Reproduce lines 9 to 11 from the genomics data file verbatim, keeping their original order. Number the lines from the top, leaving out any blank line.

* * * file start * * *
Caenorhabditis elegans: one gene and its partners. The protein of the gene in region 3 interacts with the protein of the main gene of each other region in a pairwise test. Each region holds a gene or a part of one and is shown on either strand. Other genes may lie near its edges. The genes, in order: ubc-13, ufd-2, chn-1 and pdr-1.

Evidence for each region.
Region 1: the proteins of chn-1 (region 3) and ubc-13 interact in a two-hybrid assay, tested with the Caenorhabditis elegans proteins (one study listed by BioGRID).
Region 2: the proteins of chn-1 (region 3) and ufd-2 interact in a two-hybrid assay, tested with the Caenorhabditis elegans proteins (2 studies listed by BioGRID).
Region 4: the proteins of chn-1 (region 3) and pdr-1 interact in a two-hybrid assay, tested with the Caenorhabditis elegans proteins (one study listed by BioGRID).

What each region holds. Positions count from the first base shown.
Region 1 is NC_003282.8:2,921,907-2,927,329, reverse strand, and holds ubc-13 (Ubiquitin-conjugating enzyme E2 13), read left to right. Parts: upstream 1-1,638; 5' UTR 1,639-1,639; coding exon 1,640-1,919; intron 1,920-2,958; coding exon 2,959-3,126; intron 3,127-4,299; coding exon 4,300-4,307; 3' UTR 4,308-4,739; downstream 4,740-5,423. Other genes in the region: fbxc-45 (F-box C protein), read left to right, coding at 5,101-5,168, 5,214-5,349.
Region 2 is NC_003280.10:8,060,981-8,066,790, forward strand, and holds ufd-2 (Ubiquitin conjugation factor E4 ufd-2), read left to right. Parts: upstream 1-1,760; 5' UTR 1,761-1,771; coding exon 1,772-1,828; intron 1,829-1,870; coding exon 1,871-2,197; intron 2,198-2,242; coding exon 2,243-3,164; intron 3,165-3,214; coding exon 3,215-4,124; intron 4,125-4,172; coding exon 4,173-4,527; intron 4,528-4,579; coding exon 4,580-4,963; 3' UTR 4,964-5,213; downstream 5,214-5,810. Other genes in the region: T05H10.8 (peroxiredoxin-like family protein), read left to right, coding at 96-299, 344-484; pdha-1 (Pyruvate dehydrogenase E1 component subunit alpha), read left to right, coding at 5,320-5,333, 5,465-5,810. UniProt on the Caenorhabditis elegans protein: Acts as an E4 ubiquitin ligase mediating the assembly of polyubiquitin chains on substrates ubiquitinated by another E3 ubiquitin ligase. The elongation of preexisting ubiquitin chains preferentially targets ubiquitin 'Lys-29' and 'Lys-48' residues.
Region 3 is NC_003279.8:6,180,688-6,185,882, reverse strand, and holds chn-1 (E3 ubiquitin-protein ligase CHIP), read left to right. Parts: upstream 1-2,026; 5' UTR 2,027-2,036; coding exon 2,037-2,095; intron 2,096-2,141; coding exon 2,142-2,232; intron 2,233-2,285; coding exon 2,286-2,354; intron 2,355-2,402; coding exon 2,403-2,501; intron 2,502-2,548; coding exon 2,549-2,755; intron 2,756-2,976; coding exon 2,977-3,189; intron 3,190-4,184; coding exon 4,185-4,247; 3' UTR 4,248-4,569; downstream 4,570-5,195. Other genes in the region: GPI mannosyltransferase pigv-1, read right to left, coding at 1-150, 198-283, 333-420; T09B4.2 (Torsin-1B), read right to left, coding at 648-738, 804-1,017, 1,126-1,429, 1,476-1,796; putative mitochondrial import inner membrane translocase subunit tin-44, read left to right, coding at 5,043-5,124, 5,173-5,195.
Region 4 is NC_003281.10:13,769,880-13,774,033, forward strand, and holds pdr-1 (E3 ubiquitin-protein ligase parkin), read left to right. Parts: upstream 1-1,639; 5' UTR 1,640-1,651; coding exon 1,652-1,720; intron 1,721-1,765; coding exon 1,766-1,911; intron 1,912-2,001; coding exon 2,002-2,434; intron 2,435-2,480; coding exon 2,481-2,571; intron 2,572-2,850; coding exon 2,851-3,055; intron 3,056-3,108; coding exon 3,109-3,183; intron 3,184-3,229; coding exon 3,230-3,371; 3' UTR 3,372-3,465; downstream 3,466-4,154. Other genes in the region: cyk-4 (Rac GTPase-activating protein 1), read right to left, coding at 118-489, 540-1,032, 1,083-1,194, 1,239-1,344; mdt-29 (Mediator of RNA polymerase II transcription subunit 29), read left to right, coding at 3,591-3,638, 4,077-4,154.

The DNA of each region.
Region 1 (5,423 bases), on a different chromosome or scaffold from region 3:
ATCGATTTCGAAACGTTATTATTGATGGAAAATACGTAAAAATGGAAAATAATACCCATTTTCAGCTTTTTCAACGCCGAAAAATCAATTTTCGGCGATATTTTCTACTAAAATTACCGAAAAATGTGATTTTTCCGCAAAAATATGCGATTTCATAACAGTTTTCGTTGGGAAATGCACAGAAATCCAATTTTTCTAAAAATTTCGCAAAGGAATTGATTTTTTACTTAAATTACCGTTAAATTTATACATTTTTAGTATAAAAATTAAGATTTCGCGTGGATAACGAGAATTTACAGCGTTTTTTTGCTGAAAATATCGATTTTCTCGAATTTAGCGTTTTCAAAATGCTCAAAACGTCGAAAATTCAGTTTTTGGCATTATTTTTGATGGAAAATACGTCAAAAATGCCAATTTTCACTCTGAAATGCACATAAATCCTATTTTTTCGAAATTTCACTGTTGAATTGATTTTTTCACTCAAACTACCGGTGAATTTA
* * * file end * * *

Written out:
Region 3 is NC_003279.8:6,180,688-6,185,882, reverse strand, and holds chn-1 (E3 ubiquitin-protein ligase CHIP), read left to right. Parts: upstream 1-2,026; 5' UTR 2,027-2,036; coding exon 2,037-2,095; intron 2,096-2,141; coding exon 2,142-2,232; intron 2,233-2,285; coding exon 2,286-2,354; intron 2,355-2,402; coding exon 2,403-2,501; intron 2,502-2,548; coding exon 2,549-2,755; intron 2,756-2,976; coding exon 2,977-3,189; intron 3,190-4,184; coding exon 4,185-4,247; 3' UTR 4,248-4,569; downstream 4,570-5,195. Other genes in the region: GPI mannosyltransferase pigv-1, read right to left, coding at 1-150, 198-283, 333-420; T09B4.2 (Torsin-1B), read right to left, coding at 648-738, 804-1,017, 1,126-1,429, 1,476-1,796; putative mitochondrial import inner membrane translocase subunit tin-44, read left to right, coding at 5,043-5,124, 5,173-5,195.
Region 4 is NC_003281.10:13,769,880-13,774,033, forward strand, and holds pdr-1 (E3 ubiquitin-protein ligase parkin), read left to right. Parts: upstream 1-1,639; 5' UTR 1,640-1,651; coding exon 1,652-1,720; intron 1,721-1,765; coding exon 1,766-1,911; intron 1,912-2,001; coding exon 2,002-2,434; intron 2,435-2,480; coding exon 2,481-2,571; intron 2,572-2,850; coding exon 2,851-3,055; intron 3,056-3,108; coding exon 3,109-3,183; intron 3,184-3,229; coding exon 3,230-3,371; 3' UTR 3,372-3,465; downstream 3,466-4,154. Other genes in the region: cyk-4 (Rac GTPase-activating protein 1), read right to left, coding at 118-489, 540-1,032, 1,083-1,194, 1,239-1,344; mdt-29 (Mediator of RNA polymerase II transcription subunit 29), read left to right, coding at 3,591-3,638, 4,077-4,154.

The DNA of each region.